The following is a guest post by Jennifer Beard, the development associate for Harbor WildWatch, which is a 501(c)(3) non-profit environmental education organization based in Gig Harbor, Wash.
A negative tide in the South Puget Sound during the summer is a big positive. A low tide gives visitors a window into the Puget Sound and the special creatures which live in the intertidal zone without getting (too) wet. Not sure which beach to visit? Check out the Washington State Parks website or Pierce County Parks for some ideas. Here are some ideas to GET you exploring during your next trip.
Get Squirted – When the tide is way out you will notice (or get surprised by) squirting water. Some beaches have so much squirting, it looks like a children’s spray park. Many people think that the squirts come from geoducks (pronounced gooey-ducks), but most geoducks live below the tidal zone and are probably under water, unless it is an extremely low tide. More commonly, the squirts originate from the Rough Piddock clam. This clam rasps away at clay and soft rock to create a burrow where it will live for about 8 years. The part of the clam that beachgoers see is the siphon, which extends from the buried clam up to the water. The siphon allows water to circulate in and out of the clam for feeding, breathing and reproduction. Harbor WildWatch naturalists partner with the clams to play a little joke on the kids. The Rough Piddock clam, they say, smells like a rose and when the kids sniff the protruding clam siphon, they get a squirt on the nose. Kids, you can play this joke on your adults!
Get Slimed – New visitors to the Puget Sound are often intrigued by the empty clam shells lying on the beach with a perfect hole drilled at the hinge. In fact, it looks manmade. But, the hole is drilled by the largest intertidal snail in the Puget Sound, the Lewis’s Moon Snail. The moon snail uses a special drilling appendage called a radula to make the hole and suck out the clam. The moon snail’s egg case is even stranger than the holes it drills. The egg case is a gray, rubbery ring that looks like a tossed -out car part. The moon snail mixes sand with a special slime and the eggs to make the case. By the end of summer the eggs hatch and the rings dissolve back into sand. These large snails can be found in the intertidal zone, but they are often buried in the sand looking for clams to eat. The only way you know they are there is a long crack in the sand. If you do pick up a moon snail, you may get lots of snail slime on your hands and you may even get squirted (again) when it expels all the water from its body so it can hide in its shell.
Get Stuck – Not you, of course, but a sea star. The Mottled and Ochre sea stars are common inhabitants in the intertidal zone. Low tide to a sea star is like a B-grade horror movie because it is unable to move; stuck until the tide returns. This strange animal relies on a well-developed hydraulic system to move its tube feet. The sea star sucks water in through a special opening on the top of the central disc and moves through water through a “ring and ray canal” system to each leg and then out through the tube feet (and there are hundreds of tube feet!). Even stranger, the sea star has no heart, no eyes and no blood but it occupies the top predator position in its habitat. If you handle a sea star, please put it back in the shade of a rock or in the water so the sea star is not exposed to the hot sun.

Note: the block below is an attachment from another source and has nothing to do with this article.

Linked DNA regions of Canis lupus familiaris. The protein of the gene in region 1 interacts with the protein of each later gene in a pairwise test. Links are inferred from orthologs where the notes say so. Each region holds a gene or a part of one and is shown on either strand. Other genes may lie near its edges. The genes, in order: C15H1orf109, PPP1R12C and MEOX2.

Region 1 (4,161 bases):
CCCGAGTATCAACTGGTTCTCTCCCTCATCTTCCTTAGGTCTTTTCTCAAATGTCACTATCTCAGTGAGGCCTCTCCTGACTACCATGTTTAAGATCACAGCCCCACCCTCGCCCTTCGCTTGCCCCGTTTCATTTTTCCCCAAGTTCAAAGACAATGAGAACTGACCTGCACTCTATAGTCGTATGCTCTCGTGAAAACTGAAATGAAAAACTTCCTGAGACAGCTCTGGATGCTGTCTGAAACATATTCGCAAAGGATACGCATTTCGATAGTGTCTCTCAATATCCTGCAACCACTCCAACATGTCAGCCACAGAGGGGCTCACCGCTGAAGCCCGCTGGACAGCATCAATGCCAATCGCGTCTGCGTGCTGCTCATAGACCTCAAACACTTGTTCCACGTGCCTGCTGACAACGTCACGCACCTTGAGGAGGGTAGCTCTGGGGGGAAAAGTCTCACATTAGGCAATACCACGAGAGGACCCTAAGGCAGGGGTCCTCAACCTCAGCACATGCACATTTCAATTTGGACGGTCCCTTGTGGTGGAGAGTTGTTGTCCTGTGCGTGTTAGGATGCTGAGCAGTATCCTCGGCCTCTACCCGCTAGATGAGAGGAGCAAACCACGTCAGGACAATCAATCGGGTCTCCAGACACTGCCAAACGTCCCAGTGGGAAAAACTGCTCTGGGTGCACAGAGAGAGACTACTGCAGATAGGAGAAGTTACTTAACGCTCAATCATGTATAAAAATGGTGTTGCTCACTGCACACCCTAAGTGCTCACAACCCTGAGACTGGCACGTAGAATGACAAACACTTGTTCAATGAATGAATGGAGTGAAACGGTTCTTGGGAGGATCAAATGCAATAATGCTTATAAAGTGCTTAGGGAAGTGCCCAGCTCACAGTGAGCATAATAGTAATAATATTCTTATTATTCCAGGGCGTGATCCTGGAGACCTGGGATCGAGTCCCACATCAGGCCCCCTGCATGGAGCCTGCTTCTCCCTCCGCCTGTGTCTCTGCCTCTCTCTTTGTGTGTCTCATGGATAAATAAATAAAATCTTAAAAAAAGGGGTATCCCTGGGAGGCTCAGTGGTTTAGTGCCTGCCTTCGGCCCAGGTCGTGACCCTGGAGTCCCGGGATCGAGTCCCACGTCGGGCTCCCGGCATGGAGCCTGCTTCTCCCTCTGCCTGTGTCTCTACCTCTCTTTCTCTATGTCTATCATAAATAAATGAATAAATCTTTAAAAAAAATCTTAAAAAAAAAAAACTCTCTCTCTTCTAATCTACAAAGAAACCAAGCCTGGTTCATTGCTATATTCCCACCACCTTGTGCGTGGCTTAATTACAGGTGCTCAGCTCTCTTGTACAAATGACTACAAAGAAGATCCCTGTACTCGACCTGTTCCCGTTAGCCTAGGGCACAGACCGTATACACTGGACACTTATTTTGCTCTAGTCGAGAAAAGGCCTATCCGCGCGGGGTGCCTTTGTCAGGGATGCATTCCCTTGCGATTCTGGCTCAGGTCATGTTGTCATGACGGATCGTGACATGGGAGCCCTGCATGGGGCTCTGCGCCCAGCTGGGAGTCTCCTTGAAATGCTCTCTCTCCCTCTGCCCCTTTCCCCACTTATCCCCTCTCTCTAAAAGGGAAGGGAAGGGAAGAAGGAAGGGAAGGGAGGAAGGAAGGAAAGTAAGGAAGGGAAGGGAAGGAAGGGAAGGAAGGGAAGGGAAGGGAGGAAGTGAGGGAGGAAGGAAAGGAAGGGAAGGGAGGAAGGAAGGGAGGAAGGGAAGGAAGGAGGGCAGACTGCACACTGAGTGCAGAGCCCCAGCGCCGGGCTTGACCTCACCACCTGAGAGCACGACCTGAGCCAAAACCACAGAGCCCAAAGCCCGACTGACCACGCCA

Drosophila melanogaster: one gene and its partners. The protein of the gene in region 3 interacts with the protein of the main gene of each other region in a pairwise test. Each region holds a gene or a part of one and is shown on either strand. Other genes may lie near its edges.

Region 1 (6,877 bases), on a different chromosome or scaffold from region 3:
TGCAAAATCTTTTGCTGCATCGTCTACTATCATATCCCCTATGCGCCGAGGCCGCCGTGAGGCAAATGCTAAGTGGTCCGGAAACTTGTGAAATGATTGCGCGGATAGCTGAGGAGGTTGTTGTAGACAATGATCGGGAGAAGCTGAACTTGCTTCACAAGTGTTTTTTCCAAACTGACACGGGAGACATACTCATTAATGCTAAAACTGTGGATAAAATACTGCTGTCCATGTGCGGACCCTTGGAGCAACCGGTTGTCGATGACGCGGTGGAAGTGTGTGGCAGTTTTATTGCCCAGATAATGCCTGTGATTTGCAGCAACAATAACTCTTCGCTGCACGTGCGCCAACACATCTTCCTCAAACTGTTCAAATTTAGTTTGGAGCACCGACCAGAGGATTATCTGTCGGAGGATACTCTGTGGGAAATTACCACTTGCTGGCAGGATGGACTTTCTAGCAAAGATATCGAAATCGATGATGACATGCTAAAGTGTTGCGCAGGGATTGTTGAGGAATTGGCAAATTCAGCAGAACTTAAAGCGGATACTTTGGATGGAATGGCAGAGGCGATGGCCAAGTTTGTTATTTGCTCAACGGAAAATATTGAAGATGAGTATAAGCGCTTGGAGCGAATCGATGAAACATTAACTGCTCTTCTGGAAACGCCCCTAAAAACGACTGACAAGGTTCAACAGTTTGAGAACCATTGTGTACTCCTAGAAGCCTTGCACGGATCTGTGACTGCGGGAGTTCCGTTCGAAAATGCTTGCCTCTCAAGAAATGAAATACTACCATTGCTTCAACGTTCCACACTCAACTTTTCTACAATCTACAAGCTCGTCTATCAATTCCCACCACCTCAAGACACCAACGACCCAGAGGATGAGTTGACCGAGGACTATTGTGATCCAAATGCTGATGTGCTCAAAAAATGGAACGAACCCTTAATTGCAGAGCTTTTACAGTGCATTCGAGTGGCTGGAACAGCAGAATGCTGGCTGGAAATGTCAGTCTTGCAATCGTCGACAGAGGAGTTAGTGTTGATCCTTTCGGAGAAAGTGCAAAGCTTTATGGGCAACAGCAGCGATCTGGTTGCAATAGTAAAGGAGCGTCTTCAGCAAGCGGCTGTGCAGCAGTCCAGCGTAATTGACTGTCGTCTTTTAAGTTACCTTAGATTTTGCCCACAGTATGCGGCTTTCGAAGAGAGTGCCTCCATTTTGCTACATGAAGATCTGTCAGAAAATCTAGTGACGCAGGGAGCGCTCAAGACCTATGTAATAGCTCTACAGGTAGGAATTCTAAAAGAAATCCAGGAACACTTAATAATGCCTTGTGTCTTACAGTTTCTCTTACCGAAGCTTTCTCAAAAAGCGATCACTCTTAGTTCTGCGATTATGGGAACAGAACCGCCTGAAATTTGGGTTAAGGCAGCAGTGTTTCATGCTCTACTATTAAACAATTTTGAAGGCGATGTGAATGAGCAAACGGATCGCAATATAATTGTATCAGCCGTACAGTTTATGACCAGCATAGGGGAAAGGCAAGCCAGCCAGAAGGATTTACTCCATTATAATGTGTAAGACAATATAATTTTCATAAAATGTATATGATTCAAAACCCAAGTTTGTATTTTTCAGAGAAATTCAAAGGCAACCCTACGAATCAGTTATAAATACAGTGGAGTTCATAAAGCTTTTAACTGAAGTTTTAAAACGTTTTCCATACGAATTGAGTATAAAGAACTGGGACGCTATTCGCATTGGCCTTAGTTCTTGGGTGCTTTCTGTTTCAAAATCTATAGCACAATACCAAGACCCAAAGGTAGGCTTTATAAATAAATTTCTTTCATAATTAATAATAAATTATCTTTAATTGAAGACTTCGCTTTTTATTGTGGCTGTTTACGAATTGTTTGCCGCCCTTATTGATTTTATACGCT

Get Surprised – Children (and their adults) cannot help looking under the rocks on the beach. Each time you roll back a rock, you will be surprised by something new. First, pick a rock no larger than your head. This protects the animals living on and below the rock. If the rock is much larger, it can flop back into place, rather than being carefully lower, and animals can be squashed. Under most rocks you will see numerous shore crabs scuttling about. If you are lucky, you might see a chiton, flatworm or even a Midshipman fish. Please, put the rock and animals back gently. Place the rock in its original position because animals, like the barnacles, can die if flipped in a different way.
Get Involved – Did you have a fabulous time at the beach and want to learn more? Visit Harbor WildWatch.org and check out our online calendar. We have guided beach walks and touch tanks in Pierce and Kitsap County throughout the summer. Our staff and volunteers love to share the natural history of the Puget Sound with visitors. If you can’t make it to the beach, visit the Skansie Visitor & Interpretive Center in picturesque downtown Gig Harbor. Summer hours (June – September) are Wednesday - Sunday (10 am to 4 pm). The exhibits are free and fun for the whole family and include a touch tank, augmented reality sandbox and microscope activities.
You can take it to the next level with a Steward Club membership or become a Harbor WildWatch volunteer or citizen scientist.No prior experience necessary.We provide all the training.Our top priority is for you to embrace our motto: Learn. Have fun.
See you on the beach!
Harbor WildWatch's mission is to inspire stewardship for Puget Sound by providing learning opportunities about the environment to the people in the local community. Through more than 600 fun and interactive programs each year, Harbor WildWatch hopes to inform residents and visitors about local marine life and elicit their involvement in preserving our natural resources.